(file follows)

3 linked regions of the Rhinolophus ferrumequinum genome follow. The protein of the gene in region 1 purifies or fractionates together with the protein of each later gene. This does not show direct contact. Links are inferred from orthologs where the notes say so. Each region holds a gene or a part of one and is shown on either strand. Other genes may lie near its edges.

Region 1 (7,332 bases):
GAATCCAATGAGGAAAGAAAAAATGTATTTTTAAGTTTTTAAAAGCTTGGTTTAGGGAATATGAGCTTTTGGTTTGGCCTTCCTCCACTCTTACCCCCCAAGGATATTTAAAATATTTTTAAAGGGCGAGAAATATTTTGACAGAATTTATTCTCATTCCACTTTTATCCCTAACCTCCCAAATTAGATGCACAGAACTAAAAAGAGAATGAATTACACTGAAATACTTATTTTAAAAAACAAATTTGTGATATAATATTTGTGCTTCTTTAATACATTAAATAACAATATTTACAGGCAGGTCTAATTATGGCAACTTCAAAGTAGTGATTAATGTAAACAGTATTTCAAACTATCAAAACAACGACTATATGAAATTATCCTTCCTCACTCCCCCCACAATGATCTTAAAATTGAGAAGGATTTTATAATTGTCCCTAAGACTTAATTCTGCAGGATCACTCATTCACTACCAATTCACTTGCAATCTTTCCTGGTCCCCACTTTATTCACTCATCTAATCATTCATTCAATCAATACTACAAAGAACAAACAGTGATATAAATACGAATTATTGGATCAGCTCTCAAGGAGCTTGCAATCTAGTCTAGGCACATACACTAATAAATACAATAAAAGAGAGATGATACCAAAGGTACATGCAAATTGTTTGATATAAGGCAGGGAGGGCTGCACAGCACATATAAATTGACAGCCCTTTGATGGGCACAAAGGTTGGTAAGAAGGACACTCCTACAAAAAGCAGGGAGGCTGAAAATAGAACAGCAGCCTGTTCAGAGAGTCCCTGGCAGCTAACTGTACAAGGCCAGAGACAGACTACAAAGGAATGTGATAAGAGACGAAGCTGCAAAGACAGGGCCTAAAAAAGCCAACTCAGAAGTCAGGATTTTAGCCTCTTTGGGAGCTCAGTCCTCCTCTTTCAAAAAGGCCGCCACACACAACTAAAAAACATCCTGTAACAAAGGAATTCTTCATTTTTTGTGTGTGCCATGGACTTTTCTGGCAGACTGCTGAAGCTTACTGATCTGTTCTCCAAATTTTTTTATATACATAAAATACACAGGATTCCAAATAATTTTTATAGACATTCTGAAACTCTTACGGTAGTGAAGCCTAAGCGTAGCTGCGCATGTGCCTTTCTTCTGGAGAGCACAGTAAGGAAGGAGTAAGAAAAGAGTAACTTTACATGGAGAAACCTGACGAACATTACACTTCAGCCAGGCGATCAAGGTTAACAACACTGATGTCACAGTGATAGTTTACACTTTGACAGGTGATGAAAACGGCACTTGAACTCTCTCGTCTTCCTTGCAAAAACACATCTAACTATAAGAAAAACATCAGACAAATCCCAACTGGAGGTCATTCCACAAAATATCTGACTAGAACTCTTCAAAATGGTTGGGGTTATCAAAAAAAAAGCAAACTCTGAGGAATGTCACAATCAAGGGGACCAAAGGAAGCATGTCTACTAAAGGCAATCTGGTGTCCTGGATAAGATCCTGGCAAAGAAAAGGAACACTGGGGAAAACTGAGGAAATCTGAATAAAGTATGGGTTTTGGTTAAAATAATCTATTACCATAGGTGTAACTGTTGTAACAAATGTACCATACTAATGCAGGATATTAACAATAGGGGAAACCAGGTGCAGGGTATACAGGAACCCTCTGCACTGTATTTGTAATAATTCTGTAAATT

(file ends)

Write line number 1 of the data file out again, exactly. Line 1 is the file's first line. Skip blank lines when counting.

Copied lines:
3 linked regions of the Rhinolophus ferrumequinum genome follow. The protein of the gene in region 1 purifies or fractionates together with the protein of each later gene. This does not show direct contact. Links are inferred from orthologs where the notes say so. Each region holds a gene or a part of one and is shown on either strand. Other genes may lie near its edges.